Succulents are tough little plants and fairly resistant to drought. They don’t need a whole lot of water to survive. But if you really want them to thrive, you’ve got to care for them properly. Without enough water, your beautiful succulents will struggle to grow and bloom, becoming withered and sickly. Here’s how to stop that from happening and give them just enough to be healthy and happy.
Much like any other plant, succulents go through periods of growth and dormancy. During growing season, which usually occurs from early Spring to Fall, succulents will grow best when they are watered and fertilized regularly. They need less watering when they are dormant which tends to be from late fall to spring when the amount of sunlight is less and temperatures are lower. During dormancy, your succulent will not need to be fertilized.
Figuring out how often you need to water your succulent requires a little experimenting to see what works best for your routine and for your plant’s health. Consider the environment you live in – is it particularly dry or hot? Cooler than average? Especially humid? These factors will influence how regularly your succulent needs watering.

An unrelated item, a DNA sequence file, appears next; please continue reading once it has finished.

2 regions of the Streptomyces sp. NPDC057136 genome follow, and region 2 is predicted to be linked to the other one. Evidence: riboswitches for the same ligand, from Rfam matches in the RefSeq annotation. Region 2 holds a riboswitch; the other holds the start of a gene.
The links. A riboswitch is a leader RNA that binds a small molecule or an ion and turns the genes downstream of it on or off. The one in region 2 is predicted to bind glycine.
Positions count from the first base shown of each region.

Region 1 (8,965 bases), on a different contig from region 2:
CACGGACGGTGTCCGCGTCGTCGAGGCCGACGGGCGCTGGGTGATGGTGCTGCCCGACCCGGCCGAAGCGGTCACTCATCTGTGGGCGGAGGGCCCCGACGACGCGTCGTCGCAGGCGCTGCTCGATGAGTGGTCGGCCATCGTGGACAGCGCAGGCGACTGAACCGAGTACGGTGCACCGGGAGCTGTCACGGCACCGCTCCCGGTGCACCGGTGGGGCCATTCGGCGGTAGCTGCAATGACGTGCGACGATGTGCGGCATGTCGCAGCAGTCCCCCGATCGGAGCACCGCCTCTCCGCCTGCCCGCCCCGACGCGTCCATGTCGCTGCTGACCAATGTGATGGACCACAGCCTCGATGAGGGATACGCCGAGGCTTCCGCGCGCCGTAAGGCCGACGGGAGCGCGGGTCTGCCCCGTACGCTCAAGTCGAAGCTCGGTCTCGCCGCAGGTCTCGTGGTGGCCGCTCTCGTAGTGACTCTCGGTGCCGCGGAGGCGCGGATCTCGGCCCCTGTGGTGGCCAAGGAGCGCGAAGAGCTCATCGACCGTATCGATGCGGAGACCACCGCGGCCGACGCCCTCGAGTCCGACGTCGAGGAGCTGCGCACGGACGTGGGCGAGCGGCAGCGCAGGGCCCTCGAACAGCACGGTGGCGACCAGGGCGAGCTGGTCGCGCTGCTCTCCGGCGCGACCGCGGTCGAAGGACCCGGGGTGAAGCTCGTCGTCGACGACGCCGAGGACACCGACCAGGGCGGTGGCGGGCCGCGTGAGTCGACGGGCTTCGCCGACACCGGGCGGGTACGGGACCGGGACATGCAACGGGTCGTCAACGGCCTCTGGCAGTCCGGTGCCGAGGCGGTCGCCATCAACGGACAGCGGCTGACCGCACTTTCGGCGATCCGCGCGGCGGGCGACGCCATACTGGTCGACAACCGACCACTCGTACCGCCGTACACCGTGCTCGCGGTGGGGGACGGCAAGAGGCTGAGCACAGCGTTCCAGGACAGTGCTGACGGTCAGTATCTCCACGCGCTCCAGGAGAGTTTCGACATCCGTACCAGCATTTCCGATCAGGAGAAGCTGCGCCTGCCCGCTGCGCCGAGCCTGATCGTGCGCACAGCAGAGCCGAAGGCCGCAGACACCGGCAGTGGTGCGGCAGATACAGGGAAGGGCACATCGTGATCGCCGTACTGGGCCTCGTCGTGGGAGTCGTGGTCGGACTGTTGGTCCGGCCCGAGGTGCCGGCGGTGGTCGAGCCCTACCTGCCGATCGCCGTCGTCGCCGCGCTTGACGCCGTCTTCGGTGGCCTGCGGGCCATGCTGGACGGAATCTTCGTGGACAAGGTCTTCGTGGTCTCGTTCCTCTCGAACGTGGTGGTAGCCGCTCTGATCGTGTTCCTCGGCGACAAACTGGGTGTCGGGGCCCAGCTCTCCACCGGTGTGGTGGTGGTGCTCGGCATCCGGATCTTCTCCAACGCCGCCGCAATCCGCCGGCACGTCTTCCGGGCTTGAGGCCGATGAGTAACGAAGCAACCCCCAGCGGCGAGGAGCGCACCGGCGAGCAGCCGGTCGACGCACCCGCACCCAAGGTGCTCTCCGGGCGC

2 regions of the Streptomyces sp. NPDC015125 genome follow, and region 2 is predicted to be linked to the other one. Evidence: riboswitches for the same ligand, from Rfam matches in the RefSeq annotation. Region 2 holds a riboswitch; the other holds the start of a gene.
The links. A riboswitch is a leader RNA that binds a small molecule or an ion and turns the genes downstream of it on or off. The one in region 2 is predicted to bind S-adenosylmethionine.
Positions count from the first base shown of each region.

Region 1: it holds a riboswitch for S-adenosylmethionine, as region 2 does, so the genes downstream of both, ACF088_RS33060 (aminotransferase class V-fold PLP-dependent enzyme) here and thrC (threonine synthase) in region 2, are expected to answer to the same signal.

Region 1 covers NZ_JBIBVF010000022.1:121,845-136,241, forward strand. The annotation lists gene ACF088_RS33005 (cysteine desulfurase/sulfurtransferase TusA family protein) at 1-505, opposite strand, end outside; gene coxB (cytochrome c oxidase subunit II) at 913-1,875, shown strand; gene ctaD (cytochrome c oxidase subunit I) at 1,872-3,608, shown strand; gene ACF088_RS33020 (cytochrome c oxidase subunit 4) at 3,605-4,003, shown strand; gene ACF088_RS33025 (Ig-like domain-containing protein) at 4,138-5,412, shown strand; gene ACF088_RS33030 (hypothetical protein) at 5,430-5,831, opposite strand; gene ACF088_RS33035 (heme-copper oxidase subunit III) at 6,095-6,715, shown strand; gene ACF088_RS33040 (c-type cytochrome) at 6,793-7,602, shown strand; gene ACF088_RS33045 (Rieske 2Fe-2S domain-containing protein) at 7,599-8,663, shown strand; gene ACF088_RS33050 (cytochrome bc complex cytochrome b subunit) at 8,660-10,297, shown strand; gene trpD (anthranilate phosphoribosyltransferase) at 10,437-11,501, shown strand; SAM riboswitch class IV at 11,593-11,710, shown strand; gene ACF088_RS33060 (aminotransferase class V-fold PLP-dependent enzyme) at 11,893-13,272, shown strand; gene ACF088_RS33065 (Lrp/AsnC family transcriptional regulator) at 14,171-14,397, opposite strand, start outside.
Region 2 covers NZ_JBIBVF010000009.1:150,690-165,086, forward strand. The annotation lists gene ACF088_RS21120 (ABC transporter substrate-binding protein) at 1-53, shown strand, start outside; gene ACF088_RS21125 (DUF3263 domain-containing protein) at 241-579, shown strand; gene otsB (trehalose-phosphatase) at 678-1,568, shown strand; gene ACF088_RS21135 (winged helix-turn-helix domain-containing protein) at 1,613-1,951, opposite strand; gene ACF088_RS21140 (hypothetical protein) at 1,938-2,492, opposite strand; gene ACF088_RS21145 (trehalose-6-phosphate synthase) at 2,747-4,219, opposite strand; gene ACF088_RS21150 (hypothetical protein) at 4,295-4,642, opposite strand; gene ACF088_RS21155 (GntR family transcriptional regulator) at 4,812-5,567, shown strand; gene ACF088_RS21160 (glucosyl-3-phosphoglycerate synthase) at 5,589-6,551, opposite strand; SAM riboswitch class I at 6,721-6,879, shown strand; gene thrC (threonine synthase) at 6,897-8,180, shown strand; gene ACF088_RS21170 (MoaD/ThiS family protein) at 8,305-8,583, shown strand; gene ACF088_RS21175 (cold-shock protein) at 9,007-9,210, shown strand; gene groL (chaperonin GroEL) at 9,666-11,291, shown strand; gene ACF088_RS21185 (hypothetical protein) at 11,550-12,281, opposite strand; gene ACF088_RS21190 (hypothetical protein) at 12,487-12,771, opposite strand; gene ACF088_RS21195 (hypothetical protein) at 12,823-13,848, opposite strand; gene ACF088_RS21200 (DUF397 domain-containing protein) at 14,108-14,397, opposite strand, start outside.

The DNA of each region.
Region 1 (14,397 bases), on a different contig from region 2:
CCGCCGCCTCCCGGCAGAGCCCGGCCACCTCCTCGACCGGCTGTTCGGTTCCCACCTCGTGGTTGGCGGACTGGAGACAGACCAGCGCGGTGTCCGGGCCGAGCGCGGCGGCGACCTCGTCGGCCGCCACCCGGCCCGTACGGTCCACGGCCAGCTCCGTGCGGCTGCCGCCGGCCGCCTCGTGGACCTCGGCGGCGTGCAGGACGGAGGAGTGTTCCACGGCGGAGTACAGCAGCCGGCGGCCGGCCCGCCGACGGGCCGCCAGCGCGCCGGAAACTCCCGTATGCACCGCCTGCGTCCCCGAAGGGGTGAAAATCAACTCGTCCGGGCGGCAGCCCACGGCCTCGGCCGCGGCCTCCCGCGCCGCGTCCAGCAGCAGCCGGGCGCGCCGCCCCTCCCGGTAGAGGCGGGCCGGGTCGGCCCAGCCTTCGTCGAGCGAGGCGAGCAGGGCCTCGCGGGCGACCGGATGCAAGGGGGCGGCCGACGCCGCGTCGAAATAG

The best way to water your succulent is to completely soak the soil until water is running out from the drainage holes in the planter, then to let it totally dry out before watering again. If your soil is very well-draining and your pot has lots of drainage holes, this could mean weekly watering. If after a week the soil is not 100% dry, leave it a few more days before watering again. By keeping a close eye on your succulent’s soil, you will soon learn how often your plant needs a thorough watering.
It is best to err on the side of caution when figuring out your schedule. Too much water will kill your succulent far more quickly than too little. Water that does not drain away from the roots can cause rot, which can be difficult to get rid of.
Your succulent will quickly let you know if it is getting too much or too little water. If you are watering your succulent too frequently, it will become soft and squishy, losing color in its leaves and collapsing. If your plant is thirsty, your succulent will stop growing and begin to drop leaves, take on a withered, droopy appearance, and may develop brown spots as a sign that it is stressed.